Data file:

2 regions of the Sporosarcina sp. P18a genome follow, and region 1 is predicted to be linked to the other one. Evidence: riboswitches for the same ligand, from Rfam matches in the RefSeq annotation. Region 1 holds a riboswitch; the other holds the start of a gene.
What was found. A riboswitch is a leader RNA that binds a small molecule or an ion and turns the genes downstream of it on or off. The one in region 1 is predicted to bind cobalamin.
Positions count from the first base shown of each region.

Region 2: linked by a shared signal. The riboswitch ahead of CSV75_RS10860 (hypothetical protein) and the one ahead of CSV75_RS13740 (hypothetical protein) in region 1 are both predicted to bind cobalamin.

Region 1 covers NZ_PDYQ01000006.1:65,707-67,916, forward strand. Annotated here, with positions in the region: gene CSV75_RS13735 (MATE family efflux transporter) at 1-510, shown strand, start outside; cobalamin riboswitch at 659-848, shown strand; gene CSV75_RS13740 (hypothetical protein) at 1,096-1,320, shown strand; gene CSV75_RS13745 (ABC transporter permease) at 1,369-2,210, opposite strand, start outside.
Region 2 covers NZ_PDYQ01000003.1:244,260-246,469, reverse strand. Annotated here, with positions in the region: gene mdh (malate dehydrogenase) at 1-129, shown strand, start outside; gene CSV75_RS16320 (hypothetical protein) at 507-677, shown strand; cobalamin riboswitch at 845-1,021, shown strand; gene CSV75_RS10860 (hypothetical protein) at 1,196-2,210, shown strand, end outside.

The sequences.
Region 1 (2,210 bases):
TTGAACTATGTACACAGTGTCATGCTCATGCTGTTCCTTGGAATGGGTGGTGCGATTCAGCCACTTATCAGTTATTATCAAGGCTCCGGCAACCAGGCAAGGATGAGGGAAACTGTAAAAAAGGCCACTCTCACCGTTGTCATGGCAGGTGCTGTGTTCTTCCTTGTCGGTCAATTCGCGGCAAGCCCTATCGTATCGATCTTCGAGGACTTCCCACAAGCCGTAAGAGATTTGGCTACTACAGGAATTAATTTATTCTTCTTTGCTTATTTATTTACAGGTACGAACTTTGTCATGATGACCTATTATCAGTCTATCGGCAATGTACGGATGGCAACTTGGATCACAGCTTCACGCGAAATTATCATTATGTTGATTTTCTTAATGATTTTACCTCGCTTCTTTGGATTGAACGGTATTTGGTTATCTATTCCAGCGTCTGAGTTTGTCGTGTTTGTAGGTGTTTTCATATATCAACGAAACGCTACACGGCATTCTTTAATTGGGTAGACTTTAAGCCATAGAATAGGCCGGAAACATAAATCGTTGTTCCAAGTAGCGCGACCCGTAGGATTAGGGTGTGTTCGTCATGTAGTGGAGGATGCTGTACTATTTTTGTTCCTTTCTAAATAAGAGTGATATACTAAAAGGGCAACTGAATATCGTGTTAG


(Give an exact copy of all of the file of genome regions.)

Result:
2 regions of the Sporosarcina sp. P18a genome follow, and region 1 is predicted to be linked to the other one. Evidence: riboswitches for the same ligand, from Rfam matches in the RefSeq annotation. Region 1 holds a riboswitch; the other holds the start of a gene.
What was found. A riboswitch is a leader RNA that binds a small molecule or an ion and turns the genes downstream of it on or off. The one in region 1 is predicted to bind cobalamin.
Positions count from the first base shown of each region.

Region 2: linked by a shared signal. The riboswitch ahead of CSV75_RS10860 (hypothetical protein) and the one ahead of CSV75_RS13740 (hypothetical protein) in region 1 are both predicted to bind cobalamin.

Region 1 covers NZ_PDYQ01000006.1:65,707-67,916, forward strand. Annotated here, with positions in the region: gene CSV75_RS13735 (MATE family efflux transporter) at 1-510, shown strand, start outside; cobalamin riboswitch at 659-848, shown strand; gene CSV75_RS13740 (hypothetical protein) at 1,096-1,320, shown strand; gene CSV75_RS13745 (ABC transporter permease) at 1,369-2,210, opposite strand, start outside.
Region 2 covers NZ_PDYQ01000003.1:244,260-246,469, reverse strand. Annotated here, with positions in the region: gene mdh (malate dehydrogenase) at 1-129, shown strand, start outside; gene CSV75_RS16320 (hypothetical protein) at 507-677, shown strand; cobalamin riboswitch at 845-1,021, shown strand; gene CSV75_RS10860 (hypothetical protein) at 1,196-2,210, shown strand, end outside.

The sequences.
Region 1 (2,210 bases):
TTGAACTATGTACACAGTGTCATGCTCATGCTGTTCCTTGGAATGGGTGGTGCGATTCAGCCACTTATCAGTTATTATCAAGGCTCCGGCAACCAGGCAAGGATGAGGGAAACTGTAAAAAAGGCCACTCTCACCGTTGTCATGGCAGGTGCTGTGTTCTTCCTTGTCGGTCAATTCGCGGCAAGCCCTATCGTATCGATCTTCGAGGACTTCCCACAAGCCGTAAGAGATTTGGCTACTACAGGAATTAATTTATTCTTCTTTGCTTATTTATTTACAGGTACGAACTTTGTCATGATGACCTATTATCAGTCTATCGGCAATGTACGGATGGCAACTTGGATCACAGCTTCACGCGAAATTATCATTATGTTGATTTTCTTAATGATTTTACCTCGCTTCTTTGGATTGAACGGTATTTGGTTATCTATTCCAGCGTCTGAGTTTGTCGTGTTTGTAGGTGTTTTCATATATCAACGAAACGCTACACGGCATTCTTTAATTGGGTAGACTTTAAGCCATAGAATAGGCCGGAAACATAAATCGTTGTTCCAAGTAGCGCGACCCGTAGGATTAGGGTGTGTTCGTCATGTAGTGGAGGATGCTGTACTATTTTTGTTCCTTTCTAAATAAGAGTGATATACTAAAAGGGCAACTGAATATCGTGTTAG